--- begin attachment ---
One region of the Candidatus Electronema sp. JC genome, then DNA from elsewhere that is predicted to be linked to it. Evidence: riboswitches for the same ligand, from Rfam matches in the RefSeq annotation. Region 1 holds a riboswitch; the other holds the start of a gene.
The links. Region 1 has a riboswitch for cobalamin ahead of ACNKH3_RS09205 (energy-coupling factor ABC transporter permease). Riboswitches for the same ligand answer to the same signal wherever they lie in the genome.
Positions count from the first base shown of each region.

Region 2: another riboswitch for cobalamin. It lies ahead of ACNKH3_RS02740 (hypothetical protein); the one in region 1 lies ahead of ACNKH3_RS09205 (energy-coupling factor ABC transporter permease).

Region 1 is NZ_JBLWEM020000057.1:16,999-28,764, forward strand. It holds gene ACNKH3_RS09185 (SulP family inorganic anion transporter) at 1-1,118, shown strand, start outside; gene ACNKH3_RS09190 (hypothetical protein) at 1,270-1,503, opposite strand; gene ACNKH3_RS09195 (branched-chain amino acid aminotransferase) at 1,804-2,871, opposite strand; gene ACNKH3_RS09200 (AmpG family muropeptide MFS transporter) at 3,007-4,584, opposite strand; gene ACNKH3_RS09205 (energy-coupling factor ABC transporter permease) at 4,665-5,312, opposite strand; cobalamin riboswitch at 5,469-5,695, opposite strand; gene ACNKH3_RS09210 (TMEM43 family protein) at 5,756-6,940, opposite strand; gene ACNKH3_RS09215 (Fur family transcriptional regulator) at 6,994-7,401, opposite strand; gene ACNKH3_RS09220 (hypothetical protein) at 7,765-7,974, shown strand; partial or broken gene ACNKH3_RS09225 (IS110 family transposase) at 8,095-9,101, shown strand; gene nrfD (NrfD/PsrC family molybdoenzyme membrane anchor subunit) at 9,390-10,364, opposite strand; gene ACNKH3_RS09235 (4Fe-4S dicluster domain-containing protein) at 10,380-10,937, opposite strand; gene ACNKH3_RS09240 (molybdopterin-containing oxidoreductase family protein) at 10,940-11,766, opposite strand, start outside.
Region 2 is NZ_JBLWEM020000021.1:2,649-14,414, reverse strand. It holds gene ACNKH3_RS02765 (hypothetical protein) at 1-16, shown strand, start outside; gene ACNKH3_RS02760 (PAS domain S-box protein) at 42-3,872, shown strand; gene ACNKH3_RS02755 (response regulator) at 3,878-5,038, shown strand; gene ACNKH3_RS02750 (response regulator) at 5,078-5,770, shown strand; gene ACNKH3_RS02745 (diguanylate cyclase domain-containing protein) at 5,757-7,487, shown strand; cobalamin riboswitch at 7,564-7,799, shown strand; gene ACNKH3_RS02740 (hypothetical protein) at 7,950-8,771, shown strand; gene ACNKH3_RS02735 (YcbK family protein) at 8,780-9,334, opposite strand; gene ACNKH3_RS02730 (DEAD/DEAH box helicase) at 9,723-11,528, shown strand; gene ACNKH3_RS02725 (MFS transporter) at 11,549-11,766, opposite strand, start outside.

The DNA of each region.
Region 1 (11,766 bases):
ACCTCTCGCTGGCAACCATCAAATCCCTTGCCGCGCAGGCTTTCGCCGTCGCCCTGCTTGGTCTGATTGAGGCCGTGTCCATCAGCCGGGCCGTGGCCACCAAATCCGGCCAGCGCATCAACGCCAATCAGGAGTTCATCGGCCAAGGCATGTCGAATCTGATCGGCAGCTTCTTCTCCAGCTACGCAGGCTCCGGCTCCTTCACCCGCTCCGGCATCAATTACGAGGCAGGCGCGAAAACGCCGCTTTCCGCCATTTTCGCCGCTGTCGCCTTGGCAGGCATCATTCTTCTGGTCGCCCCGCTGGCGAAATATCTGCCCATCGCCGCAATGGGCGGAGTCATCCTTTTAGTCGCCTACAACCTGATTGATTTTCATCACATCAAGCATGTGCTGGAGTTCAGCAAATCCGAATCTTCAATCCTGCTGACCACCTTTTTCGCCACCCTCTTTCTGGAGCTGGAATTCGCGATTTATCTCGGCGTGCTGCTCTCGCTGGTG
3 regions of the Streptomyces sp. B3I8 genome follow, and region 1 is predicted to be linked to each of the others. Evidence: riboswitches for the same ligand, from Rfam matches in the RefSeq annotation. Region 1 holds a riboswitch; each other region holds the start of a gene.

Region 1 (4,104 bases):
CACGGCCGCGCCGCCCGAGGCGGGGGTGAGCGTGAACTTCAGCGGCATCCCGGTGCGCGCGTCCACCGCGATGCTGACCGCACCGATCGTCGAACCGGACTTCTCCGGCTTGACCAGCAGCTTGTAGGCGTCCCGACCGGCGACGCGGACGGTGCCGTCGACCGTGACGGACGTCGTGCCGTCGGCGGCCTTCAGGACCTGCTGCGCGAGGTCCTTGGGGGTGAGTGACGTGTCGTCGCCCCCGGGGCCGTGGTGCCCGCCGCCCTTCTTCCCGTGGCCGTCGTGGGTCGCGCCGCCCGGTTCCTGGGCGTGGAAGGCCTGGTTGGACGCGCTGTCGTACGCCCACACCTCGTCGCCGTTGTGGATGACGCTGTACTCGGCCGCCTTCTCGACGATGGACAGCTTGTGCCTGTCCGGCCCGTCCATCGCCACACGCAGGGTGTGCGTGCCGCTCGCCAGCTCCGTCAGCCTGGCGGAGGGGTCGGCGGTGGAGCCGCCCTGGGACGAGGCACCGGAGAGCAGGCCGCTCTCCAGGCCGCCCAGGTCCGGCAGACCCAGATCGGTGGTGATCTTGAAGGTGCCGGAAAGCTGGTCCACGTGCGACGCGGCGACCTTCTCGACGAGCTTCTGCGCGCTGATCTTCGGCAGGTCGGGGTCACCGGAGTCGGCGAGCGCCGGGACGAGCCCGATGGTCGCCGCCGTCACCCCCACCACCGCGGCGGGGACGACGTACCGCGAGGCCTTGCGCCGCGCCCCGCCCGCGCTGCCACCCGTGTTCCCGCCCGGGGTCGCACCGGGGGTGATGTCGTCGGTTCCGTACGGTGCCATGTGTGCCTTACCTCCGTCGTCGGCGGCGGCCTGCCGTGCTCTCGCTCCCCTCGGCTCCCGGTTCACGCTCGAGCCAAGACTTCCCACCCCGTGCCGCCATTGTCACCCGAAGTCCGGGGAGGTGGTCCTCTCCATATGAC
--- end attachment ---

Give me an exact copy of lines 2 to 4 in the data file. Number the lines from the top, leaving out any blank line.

The links. Region 1 has a riboswitch for cobalamin ahead of ACNKH3_RS09205 (energy-coupling factor ABC transporter permease). Riboswitches for the same ligand answer to the same signal wherever they lie in the genome.
Positions count from the first base shown of each region.

Region 2: another riboswitch for cobalamin. It lies ahead of ACNKH3_RS02740 (hypothetical protein); the one in region 1 lies ahead of ACNKH3_RS09205 (energy-coupling factor ABC transporter permease).